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Oct. 20 2009 - 6:40 pm | 171 views | 1 recommendation | 1 comment

Running for the law: Ron Abramson’s ultra-running endeavor

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If you think you’re too busy to squeeze in a morning run, then you need to take a page out of Ron Abramson’s training plan. Abramson has been an avid marathon runner since 2006, and currently logs over 50 miles per week. That’s a full-time job right there, but Abramson’s got a second gig to think about: he’s also a well-known New Hampshire lawyer. Since 1993, he’s worked as a public defender, small trial firm partner and a law professor. Now, Abramson balances running with a position as Of Counsel to New Hampshire’s McLane, Graf, Raulerson & Middleton, P.A.

But Abramson doesn’t just think of running as an after-hours hobby – it’s also an effective means of philanthropy for the 41-year-old father of three. Last year, he marked his 40th birthday by completing a 40-mile ultra-run, all while raising money for cancer research. On November 1st, Abramson will go for his second ultra distance, by finishing the Manchester City Marathon and then tacking on another 12. Those 38 miles have a legal slant: Abramson, along with colleague Steve Dutton, is raising money for the Campaign for Legal Services, with funds going to legal assistance for low-income NH residents.

I see a lot of lawyers in spiffy running gear trotting through Central Park, and I doubt many (or any) of them are pushing through ultra-marathons and raising money while they’re at it. What Abramson’s doing is exceptional, and I was fortunate enough to ask him a few questions about life as a legal ultra-runner.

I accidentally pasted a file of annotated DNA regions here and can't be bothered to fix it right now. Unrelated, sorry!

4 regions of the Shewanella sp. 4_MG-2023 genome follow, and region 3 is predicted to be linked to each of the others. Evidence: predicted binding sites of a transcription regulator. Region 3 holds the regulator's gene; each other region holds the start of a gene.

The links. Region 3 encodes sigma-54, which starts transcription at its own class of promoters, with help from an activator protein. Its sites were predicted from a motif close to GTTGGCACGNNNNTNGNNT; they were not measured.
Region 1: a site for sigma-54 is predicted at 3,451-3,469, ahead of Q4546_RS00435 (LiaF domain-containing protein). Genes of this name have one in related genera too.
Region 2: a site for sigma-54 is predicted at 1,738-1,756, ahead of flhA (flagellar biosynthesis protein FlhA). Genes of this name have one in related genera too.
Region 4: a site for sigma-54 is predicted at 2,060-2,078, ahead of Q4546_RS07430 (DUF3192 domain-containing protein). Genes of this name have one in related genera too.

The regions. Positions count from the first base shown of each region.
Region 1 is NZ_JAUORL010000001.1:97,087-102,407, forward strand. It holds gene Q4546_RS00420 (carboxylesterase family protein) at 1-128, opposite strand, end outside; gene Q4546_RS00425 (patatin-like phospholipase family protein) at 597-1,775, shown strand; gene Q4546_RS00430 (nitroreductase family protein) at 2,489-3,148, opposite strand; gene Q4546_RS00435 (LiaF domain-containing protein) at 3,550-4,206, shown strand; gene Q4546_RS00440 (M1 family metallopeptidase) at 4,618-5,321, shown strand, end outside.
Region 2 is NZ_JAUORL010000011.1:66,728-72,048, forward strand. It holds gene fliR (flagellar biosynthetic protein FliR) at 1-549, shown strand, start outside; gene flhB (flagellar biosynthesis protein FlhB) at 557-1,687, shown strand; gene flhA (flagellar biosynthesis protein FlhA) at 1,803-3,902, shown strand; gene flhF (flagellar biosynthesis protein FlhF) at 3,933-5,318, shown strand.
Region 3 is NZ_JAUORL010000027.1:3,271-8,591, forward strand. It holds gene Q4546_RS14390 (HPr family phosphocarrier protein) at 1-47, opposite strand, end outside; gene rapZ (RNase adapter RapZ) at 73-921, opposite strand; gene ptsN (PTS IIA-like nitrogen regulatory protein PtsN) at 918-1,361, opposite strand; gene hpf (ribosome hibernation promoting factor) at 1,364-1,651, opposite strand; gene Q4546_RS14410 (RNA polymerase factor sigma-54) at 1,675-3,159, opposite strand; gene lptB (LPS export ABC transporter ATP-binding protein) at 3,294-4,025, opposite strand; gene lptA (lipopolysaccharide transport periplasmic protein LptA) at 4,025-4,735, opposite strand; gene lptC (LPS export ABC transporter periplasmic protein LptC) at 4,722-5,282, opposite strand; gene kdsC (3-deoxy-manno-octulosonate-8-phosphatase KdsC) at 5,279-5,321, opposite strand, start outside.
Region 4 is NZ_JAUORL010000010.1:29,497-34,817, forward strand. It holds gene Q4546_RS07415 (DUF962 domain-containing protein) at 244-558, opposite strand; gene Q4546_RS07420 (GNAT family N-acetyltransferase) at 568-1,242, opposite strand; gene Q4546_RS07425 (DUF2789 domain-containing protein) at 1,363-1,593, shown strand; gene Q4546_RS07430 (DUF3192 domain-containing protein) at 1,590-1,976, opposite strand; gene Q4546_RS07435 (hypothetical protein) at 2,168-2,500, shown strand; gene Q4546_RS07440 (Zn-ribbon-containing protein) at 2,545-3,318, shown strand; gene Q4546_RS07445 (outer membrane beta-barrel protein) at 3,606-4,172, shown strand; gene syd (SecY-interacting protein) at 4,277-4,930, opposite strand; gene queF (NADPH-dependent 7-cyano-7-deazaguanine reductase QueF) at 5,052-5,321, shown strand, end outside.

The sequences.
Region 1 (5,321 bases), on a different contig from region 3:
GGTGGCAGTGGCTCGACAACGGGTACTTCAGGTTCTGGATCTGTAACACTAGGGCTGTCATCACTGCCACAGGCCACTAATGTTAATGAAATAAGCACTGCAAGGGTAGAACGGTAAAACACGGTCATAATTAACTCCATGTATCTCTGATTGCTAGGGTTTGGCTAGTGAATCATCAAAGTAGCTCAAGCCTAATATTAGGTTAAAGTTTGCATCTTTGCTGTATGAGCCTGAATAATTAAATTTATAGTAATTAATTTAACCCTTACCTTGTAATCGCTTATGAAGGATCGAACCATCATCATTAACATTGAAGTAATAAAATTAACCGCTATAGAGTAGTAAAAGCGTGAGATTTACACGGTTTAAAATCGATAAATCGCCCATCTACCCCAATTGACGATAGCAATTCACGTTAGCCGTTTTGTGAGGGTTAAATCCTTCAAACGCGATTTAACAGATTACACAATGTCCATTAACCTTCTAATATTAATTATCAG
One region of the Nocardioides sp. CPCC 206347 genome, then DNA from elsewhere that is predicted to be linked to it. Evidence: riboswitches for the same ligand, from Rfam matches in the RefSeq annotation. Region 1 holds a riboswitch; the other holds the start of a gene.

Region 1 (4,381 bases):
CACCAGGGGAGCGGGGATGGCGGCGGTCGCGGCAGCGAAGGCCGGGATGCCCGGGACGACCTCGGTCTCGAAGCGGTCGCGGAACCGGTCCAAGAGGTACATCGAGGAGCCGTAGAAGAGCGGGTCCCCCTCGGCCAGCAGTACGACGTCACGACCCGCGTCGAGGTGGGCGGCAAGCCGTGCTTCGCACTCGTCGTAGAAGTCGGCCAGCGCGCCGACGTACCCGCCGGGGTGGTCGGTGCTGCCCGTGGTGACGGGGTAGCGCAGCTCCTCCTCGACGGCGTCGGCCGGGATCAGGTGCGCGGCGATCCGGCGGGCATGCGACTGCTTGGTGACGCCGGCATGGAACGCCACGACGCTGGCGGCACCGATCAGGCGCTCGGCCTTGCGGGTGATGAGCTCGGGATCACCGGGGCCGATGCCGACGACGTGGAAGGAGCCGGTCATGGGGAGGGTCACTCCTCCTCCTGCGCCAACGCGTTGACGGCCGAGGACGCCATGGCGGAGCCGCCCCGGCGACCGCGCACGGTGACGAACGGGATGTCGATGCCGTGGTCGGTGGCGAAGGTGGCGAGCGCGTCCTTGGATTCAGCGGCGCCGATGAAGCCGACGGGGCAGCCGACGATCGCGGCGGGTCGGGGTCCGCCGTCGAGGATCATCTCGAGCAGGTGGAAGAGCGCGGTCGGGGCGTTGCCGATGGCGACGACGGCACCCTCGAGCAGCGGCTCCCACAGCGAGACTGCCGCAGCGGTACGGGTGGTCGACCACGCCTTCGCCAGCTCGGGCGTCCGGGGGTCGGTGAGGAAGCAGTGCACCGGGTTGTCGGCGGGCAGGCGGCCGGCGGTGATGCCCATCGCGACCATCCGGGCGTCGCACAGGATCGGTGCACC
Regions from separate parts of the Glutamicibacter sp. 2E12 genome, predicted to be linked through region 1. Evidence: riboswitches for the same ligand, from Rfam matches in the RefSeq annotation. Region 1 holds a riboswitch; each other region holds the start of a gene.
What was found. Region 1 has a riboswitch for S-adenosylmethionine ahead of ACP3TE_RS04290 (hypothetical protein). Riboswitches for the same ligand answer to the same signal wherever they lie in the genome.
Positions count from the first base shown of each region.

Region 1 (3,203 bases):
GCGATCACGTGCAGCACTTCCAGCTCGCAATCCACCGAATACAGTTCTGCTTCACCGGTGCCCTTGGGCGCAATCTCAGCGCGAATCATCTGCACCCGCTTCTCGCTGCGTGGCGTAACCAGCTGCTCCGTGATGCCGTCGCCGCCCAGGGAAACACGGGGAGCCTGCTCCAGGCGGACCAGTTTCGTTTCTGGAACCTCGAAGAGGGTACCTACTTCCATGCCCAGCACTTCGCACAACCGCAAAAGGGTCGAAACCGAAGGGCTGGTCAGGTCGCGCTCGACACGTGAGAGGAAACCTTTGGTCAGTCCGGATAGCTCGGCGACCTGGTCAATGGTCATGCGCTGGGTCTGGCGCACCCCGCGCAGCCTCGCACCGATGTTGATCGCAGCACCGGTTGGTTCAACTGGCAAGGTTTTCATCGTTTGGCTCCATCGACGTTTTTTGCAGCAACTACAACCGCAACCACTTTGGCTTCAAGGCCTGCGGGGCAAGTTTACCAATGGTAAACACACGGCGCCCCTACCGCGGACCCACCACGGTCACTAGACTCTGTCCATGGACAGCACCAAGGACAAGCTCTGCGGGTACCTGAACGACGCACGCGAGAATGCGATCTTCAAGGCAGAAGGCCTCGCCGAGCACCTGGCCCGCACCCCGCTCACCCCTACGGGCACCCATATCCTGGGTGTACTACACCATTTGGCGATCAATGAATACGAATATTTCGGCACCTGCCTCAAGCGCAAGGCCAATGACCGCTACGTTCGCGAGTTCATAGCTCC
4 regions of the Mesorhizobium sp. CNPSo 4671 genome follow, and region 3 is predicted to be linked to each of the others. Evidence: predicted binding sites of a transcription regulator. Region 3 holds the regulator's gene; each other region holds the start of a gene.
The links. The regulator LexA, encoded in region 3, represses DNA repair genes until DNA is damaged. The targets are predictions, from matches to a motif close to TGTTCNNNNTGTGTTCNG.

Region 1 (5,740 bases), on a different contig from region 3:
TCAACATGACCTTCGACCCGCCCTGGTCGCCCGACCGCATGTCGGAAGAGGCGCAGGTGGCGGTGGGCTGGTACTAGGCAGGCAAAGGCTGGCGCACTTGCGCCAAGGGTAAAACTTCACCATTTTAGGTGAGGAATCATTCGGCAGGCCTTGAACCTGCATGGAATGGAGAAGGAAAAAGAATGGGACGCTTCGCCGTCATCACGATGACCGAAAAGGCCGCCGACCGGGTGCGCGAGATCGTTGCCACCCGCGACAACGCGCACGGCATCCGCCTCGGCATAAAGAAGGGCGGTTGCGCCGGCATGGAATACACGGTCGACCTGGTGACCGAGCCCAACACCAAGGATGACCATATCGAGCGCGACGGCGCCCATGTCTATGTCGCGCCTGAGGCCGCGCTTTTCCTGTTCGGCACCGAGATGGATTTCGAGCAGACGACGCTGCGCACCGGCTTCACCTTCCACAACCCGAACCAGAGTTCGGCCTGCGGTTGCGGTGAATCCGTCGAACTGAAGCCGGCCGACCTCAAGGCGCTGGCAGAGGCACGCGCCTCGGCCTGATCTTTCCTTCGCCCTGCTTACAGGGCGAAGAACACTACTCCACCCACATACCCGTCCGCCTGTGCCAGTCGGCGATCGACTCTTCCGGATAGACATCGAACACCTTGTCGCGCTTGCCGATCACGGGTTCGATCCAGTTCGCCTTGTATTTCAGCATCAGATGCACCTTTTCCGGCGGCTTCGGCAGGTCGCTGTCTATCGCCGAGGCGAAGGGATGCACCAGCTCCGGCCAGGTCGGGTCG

You’re running ultra-marathons now, but how did you get your start as a runner, and what drew you to long distances?

I suffered a pretty severe injury playing soccer in 2005 and ended up drifting away from the sport, which had been my passion since I was 4 years old. On July 4, 2006, my brother-in-law asked if I wanted to run a half-marathon with him the following October; 13.1 miles seemed awfully far to me then, but as soon as I found a beginner’s training schedule, I was hooked.

I have not run a sanctioned ultra-marathon, but decided to mark my 40th birthday last December with a 40-mile run to raise money for cancer research in memory of a cousin who died at age 35 of glioblastoma. The kernel for that idea came from Boston Marathon race director Dave McGillivray, who’s been running his age since he was 12 (he’s in his 50’s now).

The notion of running beyond the marathon distance resulted in part from the fact that so many people run marathons for charity these days, so it’s hard to get the attention of possible donors by doing “only” 26.2 miles. Also, by choosing to raise money for causes which necessarily involve helping people facing difficult circumstances, I felt that I should also face some adversity in the process.

Tell me more about the fund-raising effort. Where will the money go, who will benefit, and how much do you anticipate raising?

The fundraiser on November 1st is to benefit the Campaign for Legal Services, which is a coordinated effort to raise money so that New Hampshire residents have access to civil legal representation at low or no cost. This means helping people avoid unfair evictions, obtain public benefits to which they are entitled, protect themselves from domestic violence. My goal is to raise $1,000, but given the inverse relationship between dwindling funding and the growing need for services, I’m hoping to raise as much as possible.

How do you train for this kind of endurance effort? And, in particular, how do you work training into a lawyer’s schedule?